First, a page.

The water front of Cochem is one of the better fronts along the river with its abundance of flowers, gardens and neatly kept lawns. Cochem Castle is a must as it is fully furnished and open to the public. Unfortunately they don’t allow dogs in so we couldn’t go inside but didn’t regret climbing up the hill to the entrance as the views are worth the effort. Cochem also boasts a cable car and numerous pleasure boats that take you either way up or down the river from Trier to Koblenz. The square is another great place to people watch with lots of outside setaing cafe’s and restaurants though it does get very busy at lunch times with dozens of buses bringing in tourists by the hundred.
While at Valwig we discovered another first – mobile wine tasting. The local grower came round each evening, opened the boot of his estate car and proceeded to offer cooled wines for tasting with no obligation to buy. On the second day we did buy a couple of bottles as we really did like the ones we tasted.
On this second day we cycled from Valwig to Bilstein, a gorgeous village used by a number of film crews as back drops for a variety of productions and it became very popular at lunch time when the whole of the village streets were turned into a series of dining areas. From Bilstein we cycled to the nearby ferry, crossed the river and cycled up the opposite bank into Cochem, then over the bridge and down the other side back into Valwig. It was a lovely cycle ride of some 20kms.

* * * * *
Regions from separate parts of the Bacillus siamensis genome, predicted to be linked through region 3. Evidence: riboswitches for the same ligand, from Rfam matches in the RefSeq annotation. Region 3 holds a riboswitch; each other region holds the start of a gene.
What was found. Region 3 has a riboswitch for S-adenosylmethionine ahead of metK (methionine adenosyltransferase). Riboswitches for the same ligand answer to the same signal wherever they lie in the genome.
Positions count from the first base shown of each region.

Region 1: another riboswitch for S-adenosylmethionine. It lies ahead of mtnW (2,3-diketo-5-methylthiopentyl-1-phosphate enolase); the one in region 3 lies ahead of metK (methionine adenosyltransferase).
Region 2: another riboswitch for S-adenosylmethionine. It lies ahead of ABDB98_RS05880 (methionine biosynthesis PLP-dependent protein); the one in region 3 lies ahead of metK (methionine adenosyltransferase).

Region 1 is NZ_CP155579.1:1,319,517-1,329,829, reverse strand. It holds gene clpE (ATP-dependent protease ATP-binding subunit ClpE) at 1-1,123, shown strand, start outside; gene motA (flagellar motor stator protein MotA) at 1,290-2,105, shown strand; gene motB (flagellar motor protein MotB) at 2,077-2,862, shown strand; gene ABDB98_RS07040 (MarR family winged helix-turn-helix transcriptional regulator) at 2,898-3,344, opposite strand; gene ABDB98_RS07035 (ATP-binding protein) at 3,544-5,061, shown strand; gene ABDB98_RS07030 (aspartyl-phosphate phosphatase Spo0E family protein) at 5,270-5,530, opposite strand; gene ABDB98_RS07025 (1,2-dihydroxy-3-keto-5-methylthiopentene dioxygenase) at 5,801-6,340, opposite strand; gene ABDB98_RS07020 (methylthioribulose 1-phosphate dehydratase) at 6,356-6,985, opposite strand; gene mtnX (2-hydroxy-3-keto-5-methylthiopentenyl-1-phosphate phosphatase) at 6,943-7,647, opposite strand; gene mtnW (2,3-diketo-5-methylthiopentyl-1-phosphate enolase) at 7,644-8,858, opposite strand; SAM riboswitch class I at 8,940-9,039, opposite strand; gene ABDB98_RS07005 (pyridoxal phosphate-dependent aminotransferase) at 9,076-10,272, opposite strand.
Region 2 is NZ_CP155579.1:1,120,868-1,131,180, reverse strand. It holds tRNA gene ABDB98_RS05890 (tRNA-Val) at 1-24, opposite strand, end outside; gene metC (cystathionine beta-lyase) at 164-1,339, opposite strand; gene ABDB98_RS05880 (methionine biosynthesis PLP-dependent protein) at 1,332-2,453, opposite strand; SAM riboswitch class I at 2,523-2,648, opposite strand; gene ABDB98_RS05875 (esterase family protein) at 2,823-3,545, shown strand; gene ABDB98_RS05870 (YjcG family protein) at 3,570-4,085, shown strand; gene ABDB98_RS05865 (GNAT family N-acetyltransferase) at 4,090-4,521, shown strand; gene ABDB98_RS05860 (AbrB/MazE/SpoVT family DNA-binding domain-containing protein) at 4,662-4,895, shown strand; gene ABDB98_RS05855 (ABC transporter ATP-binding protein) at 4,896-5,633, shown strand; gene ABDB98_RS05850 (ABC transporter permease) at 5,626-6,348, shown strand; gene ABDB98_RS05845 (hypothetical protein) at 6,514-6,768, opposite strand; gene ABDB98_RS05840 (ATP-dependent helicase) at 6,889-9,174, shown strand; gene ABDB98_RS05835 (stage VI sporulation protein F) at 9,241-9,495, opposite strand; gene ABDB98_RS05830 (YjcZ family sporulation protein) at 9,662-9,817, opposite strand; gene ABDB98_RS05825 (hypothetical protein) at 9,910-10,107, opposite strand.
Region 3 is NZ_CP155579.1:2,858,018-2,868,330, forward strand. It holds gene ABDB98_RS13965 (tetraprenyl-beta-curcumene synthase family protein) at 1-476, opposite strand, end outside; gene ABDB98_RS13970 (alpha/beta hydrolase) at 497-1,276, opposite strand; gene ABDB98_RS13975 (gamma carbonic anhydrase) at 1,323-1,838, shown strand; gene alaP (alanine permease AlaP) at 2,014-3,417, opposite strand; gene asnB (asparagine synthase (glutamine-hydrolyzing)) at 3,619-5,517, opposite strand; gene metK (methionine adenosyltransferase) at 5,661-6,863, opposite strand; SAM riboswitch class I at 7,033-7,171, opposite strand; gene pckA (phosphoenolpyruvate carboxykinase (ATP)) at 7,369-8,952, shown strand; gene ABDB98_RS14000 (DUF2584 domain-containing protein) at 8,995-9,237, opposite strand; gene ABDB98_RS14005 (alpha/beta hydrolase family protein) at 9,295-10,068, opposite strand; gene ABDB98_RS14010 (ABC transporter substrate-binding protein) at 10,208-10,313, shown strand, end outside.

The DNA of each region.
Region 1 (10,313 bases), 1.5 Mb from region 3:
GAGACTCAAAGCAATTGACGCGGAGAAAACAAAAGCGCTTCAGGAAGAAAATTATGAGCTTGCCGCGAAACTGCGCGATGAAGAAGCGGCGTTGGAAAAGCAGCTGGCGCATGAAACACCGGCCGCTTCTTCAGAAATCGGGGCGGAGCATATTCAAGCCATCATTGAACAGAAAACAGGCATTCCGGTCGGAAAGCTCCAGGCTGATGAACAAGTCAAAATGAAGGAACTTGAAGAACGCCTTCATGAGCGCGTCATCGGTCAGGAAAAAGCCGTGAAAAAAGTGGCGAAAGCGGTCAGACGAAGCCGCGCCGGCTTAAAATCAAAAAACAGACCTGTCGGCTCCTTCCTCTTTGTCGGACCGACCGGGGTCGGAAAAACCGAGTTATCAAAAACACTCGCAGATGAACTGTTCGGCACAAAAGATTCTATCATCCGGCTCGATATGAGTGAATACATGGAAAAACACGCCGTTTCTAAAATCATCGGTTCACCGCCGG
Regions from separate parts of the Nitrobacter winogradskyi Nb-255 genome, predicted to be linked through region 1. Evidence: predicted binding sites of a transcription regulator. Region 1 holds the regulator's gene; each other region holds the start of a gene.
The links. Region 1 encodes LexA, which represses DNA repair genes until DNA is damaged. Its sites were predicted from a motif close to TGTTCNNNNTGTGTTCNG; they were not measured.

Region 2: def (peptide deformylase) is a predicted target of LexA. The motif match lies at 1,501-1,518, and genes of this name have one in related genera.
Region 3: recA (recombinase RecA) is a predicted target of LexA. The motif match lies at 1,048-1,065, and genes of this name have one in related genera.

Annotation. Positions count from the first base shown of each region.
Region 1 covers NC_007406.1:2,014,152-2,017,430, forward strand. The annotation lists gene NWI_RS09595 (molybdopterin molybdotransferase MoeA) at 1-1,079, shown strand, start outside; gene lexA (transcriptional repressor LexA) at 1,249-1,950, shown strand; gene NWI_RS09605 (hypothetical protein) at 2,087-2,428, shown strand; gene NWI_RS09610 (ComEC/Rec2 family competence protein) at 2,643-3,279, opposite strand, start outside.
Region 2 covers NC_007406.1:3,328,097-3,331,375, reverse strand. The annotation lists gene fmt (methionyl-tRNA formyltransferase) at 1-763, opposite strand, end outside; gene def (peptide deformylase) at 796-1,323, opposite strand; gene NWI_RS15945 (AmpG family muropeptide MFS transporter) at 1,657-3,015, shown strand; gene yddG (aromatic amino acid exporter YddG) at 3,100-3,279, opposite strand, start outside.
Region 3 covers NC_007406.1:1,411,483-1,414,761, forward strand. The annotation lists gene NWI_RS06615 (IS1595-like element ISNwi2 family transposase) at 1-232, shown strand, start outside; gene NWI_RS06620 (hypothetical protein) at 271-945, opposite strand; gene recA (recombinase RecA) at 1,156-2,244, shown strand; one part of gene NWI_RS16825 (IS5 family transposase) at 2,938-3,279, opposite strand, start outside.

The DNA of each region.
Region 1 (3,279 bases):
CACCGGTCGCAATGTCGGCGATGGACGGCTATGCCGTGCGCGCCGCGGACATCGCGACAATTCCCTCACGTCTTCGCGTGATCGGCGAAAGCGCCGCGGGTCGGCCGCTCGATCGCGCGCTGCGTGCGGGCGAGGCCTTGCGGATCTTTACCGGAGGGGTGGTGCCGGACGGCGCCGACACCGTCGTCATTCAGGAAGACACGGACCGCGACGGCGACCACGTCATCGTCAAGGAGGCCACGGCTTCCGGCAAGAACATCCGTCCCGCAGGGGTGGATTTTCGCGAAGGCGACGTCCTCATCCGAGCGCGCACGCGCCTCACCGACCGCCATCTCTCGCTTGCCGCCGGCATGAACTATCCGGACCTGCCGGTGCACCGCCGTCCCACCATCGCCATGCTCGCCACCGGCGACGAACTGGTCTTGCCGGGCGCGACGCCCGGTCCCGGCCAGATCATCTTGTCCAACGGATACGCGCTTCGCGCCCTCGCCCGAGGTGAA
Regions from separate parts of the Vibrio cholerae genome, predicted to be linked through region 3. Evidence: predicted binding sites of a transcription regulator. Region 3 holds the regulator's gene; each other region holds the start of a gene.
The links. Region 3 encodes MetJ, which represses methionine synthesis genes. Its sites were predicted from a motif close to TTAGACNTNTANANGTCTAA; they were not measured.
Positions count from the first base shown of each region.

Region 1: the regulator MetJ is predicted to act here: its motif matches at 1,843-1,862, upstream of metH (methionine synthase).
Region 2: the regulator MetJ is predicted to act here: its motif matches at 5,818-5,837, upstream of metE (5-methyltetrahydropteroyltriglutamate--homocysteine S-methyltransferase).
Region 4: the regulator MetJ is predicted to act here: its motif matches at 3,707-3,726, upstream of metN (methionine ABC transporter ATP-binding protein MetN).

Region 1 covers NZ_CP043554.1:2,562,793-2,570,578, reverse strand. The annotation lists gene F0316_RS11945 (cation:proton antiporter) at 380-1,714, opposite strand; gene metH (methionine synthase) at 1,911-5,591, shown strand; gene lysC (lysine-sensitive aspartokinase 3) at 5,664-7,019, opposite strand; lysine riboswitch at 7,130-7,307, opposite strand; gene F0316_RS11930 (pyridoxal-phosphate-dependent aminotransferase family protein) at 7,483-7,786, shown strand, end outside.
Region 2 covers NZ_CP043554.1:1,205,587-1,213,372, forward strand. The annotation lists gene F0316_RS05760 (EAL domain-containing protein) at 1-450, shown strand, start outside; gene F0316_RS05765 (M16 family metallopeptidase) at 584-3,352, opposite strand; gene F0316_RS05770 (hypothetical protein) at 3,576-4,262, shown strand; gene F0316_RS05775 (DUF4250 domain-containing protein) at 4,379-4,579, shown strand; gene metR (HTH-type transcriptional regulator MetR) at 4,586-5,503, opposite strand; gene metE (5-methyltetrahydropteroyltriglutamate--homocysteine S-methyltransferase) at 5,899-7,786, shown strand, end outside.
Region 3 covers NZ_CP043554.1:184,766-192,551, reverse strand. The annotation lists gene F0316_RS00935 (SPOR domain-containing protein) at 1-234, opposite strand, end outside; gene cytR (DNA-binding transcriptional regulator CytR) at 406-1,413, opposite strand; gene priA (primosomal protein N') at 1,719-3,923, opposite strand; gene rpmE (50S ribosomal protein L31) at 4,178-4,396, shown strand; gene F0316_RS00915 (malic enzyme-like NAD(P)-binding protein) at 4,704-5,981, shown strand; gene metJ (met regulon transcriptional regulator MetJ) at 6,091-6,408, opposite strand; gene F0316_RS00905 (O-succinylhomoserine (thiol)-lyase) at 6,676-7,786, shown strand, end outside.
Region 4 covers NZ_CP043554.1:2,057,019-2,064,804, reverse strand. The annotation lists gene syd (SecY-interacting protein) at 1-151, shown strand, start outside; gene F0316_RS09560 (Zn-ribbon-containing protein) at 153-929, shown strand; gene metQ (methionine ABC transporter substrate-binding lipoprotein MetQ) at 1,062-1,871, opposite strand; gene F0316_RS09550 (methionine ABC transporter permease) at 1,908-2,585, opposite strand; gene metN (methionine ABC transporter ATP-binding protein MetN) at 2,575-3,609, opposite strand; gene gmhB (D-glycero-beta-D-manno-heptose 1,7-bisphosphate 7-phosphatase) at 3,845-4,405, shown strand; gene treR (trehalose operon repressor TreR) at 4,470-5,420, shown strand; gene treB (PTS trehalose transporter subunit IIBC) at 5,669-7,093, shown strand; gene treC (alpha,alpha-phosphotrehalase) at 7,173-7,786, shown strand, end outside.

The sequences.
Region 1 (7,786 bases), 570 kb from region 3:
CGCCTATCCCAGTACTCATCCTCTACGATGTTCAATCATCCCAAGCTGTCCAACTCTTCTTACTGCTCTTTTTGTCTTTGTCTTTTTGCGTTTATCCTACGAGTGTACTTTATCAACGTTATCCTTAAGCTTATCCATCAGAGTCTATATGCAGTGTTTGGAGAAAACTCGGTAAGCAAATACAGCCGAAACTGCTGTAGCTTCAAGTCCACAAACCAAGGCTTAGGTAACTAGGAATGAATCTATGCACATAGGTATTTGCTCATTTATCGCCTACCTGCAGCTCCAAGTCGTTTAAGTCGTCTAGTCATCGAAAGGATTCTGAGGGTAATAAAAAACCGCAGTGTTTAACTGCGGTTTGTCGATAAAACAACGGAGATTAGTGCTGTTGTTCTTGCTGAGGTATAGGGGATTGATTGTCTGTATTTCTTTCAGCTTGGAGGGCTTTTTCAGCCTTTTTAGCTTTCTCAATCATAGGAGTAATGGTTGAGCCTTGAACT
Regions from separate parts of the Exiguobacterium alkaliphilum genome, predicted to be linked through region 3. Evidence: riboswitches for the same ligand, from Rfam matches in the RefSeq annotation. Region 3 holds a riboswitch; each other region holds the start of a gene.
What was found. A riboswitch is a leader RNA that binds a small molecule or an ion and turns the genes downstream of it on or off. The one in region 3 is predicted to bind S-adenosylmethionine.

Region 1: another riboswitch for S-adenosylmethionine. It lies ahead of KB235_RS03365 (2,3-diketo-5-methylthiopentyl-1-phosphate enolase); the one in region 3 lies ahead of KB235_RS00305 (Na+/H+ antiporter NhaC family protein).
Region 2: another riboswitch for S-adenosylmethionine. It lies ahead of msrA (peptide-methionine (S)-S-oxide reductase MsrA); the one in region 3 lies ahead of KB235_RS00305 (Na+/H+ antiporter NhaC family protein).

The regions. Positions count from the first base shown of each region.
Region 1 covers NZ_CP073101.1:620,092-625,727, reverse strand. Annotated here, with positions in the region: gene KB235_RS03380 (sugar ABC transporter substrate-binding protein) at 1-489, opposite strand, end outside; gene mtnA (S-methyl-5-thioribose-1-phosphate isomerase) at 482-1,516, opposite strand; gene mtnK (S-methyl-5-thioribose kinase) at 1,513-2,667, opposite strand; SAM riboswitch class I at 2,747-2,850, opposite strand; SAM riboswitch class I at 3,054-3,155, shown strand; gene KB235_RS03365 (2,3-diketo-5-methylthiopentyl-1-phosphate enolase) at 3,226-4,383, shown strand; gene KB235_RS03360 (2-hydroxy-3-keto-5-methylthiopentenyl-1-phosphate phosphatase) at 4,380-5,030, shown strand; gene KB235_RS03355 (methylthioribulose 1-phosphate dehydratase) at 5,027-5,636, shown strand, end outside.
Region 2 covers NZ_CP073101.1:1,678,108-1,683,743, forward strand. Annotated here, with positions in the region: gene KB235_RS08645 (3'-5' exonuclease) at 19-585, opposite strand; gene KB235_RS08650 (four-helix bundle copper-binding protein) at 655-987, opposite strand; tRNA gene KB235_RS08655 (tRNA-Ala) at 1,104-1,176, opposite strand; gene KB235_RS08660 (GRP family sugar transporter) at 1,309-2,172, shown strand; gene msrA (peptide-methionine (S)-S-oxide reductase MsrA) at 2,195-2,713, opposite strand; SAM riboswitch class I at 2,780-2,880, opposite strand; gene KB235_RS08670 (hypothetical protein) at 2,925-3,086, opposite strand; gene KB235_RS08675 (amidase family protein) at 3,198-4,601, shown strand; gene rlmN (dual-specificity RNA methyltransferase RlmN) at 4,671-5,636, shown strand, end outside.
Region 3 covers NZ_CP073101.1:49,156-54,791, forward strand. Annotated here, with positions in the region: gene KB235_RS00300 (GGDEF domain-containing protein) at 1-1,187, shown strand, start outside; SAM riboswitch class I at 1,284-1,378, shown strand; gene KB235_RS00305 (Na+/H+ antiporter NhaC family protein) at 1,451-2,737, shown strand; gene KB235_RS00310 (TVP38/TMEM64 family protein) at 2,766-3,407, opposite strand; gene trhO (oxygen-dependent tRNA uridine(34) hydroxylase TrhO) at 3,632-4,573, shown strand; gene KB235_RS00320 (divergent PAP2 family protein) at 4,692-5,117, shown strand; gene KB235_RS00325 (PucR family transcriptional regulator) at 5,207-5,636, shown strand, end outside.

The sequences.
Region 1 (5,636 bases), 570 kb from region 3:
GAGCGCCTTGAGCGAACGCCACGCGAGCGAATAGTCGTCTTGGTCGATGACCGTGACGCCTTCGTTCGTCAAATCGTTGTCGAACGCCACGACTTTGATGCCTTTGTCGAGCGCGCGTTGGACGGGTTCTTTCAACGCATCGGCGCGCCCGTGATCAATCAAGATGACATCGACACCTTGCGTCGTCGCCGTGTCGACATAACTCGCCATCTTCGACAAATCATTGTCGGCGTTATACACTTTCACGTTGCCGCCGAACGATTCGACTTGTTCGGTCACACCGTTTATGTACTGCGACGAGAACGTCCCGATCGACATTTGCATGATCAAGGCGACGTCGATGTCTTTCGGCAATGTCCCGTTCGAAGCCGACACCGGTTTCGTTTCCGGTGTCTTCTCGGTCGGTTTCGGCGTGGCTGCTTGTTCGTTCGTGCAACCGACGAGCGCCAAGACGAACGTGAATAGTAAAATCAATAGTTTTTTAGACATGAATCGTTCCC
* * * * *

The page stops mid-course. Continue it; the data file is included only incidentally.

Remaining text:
We set off again and this time detoured to the N+B factory for some parts that I needed as we wanted to modify the sleeping area in the front of the camper. We had lunch at Kobern-Gondorf Stellplatz then got thrown when we couldn’t find the Koblenz Stellplatz, went to the Winningen campsite, decided it was too far to cycle into Koblenz and in a fit of temper decided to give Koblenz a miss and continue down to Oberwessel on the Rhine.